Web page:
The spirit of the Mid-Pacific Elementary School experience is rooted in a Christian-based education program that focuses on the theme "Circle the World with Love" and its four aspects: love of God, love of self, love of others, and love of the global family. All grade levels participate in community service projects - raising funds for disaster victims, collecting food for the hungry, and writing letters to shut-ins.
Within the public and private school community in Hawai'i, Mid-Pacific Elementary School is regarded as a leader in Peer Mediation and Peace Team programs that offer student models for resolving conflicts with others. The fifth graders comprise the Peace Team, a service organization which provides friendly help to younger students. Interested third, fourth and fifth graders receive nine hours of intensive training to become peer mediators. Students learn conflict resolution skills, communication and listening techniques, anger-diffusion skills, and group-cooperation skills.
Nearly half of the elementary student population participate in the extended day program, which runs until 5:30 p.m. Children do their homework and can participate in a variety of supervised games and activities. Several after-school enrichment classes are offered for an additional fee through the Extended Learning Program. A whole variety of classes is offered: ballet, string ensemble, vocal ensemble, swimming, tennis, theatre, technology and more. Students may also play on the Mid-Pacific Christian Schools Athletic League (CSAL) volleyball and basketball teams.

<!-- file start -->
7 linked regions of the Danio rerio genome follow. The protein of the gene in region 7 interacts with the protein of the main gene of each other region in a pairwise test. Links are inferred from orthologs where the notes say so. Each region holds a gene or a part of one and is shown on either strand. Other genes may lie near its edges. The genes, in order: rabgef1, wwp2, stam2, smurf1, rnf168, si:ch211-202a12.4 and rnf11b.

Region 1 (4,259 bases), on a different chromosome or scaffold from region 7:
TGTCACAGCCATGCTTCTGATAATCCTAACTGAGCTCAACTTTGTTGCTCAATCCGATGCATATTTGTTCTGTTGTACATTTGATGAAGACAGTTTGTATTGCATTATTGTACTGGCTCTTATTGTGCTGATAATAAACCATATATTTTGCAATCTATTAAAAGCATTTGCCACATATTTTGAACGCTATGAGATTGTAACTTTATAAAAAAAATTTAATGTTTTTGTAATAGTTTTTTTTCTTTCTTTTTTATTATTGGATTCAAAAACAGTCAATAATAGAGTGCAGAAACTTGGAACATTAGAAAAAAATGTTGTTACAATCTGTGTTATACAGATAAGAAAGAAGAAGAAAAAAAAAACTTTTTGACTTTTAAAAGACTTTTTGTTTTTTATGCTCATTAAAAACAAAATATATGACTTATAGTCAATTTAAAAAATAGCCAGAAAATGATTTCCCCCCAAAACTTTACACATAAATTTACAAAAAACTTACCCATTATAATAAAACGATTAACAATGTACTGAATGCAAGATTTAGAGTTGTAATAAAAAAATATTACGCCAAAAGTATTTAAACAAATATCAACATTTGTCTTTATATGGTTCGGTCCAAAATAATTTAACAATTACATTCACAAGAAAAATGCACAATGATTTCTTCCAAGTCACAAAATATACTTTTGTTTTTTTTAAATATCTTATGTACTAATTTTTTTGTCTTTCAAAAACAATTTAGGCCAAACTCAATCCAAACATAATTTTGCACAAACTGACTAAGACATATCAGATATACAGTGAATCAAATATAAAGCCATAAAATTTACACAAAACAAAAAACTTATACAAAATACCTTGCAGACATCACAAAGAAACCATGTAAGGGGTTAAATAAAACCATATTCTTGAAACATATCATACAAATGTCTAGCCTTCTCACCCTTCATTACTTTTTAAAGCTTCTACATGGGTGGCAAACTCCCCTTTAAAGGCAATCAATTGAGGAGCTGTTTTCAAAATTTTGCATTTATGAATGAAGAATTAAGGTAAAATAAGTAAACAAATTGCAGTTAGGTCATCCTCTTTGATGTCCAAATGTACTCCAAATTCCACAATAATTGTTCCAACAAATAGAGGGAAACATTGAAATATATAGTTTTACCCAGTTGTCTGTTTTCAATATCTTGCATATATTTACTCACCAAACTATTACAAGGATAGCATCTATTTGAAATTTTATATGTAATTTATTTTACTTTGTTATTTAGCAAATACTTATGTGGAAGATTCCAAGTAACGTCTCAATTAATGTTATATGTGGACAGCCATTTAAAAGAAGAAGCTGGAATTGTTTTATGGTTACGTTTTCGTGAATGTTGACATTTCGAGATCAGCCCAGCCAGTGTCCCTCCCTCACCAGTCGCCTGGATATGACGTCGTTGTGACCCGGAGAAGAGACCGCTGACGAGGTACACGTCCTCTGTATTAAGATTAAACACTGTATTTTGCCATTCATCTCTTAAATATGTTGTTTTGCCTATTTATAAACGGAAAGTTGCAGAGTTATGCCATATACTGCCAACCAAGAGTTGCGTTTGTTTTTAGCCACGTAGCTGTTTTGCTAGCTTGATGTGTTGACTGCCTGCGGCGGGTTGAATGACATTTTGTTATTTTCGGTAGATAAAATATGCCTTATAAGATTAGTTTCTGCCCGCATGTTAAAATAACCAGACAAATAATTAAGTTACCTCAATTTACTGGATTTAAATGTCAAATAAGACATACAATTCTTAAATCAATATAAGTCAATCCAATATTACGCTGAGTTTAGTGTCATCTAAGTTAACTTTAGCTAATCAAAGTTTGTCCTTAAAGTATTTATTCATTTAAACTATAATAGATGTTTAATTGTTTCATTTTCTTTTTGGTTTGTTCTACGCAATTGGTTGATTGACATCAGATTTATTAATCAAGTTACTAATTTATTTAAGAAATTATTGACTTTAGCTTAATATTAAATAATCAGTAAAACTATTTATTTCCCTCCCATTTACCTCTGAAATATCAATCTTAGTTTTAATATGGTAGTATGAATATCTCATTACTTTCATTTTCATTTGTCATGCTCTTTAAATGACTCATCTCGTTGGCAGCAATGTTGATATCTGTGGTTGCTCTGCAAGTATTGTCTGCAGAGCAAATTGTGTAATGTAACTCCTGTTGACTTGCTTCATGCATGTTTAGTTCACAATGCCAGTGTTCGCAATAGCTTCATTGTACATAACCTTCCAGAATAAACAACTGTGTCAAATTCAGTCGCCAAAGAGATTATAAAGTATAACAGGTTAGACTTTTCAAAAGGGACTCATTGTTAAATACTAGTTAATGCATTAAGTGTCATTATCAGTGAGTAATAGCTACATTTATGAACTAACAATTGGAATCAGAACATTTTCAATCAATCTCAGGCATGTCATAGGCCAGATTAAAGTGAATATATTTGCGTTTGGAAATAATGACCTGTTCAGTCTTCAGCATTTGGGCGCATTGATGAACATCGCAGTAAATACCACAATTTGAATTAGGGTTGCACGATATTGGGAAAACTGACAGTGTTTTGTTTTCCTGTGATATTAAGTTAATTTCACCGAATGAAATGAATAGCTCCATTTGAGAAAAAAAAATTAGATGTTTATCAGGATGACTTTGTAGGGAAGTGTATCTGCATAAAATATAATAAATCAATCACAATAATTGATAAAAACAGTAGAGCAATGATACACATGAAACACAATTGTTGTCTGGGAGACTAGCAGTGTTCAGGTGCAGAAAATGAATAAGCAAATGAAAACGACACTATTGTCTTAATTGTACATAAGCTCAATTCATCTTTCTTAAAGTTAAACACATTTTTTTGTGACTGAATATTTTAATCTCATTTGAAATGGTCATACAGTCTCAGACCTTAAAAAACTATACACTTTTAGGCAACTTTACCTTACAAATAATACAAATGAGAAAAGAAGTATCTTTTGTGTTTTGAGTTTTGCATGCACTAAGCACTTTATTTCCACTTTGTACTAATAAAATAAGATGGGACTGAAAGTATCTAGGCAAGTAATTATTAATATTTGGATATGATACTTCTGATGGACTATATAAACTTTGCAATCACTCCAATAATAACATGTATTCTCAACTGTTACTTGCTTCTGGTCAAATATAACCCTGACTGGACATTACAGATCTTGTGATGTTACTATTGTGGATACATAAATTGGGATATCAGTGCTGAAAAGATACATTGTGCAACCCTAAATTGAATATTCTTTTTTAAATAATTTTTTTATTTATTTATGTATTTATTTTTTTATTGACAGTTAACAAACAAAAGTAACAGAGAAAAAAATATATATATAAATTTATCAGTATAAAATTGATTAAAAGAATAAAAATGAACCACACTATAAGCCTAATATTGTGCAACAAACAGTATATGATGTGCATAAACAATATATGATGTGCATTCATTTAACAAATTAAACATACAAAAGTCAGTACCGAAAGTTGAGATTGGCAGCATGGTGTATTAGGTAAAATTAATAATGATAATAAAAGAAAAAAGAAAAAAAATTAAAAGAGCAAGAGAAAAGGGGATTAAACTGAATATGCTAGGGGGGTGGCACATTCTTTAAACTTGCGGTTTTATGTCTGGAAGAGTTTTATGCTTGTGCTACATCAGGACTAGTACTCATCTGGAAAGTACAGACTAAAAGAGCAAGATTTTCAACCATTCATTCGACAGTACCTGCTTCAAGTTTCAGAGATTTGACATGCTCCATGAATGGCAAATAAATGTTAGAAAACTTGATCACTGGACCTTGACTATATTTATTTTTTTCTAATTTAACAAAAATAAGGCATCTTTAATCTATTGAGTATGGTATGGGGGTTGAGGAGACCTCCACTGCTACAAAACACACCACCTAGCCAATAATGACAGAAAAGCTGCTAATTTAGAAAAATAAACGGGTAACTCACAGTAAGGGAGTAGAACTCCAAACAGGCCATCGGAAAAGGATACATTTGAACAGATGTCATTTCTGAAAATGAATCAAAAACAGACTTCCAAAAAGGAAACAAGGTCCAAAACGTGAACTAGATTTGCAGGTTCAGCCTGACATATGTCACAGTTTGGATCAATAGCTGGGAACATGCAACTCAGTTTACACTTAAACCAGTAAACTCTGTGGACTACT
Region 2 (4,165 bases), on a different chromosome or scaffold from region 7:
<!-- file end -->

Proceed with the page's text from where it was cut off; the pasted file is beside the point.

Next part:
The Mid-Pacific Preschool, a full-day program for three- and four-year-olds, is the result of careful thinking about the philosophy, instructional practices, and curriculum that most appropriately mesh with the philosophy of the entire school, particularly with the elementary school's constructivist approaches. Among many theoretical frameworks of learning and child development, the faculty believes that the Reggio Emilia approach supports high-quality learning, teachers' professional development, and parent participation -- important components of an educational program that are valued at Mid-Pacific Institute and that ultimately help children become lifelong learners.
As children transition from preschool to elementary school, we want to nurture in them the following dispositions: to be persistent, to collaborate, to take risks, to work with deliberate focus, to be curious, to make connections, to theorize and use high-level thinking, to be empathetic, and to learn from past experiences.
Our View of the Child
Each child is viewed as a competent learner whose questions, curiosities, and interests shape the emerging curriculum. The teachers make hypotheses about what direction the activities and projects might take. They observe children in action, confer, compare, discuss and interpret together their observations, and sustain the children in their exploration and learning by guiding the process of each activity or project.
Children are viewed as active authors of their own development by systematically exploring and making meaning of their learning in artistic, verbal, cognitive, expressive, and kinesthetic ways -- "the hundred languages" -- a term that the Reggio Emilia School so aptly uses to describe the diverse and multiple ways in which children can communicate. These languages include words, movement, drawing, painting, building, collage, dramatic play, singing, and shadow play, to name a few.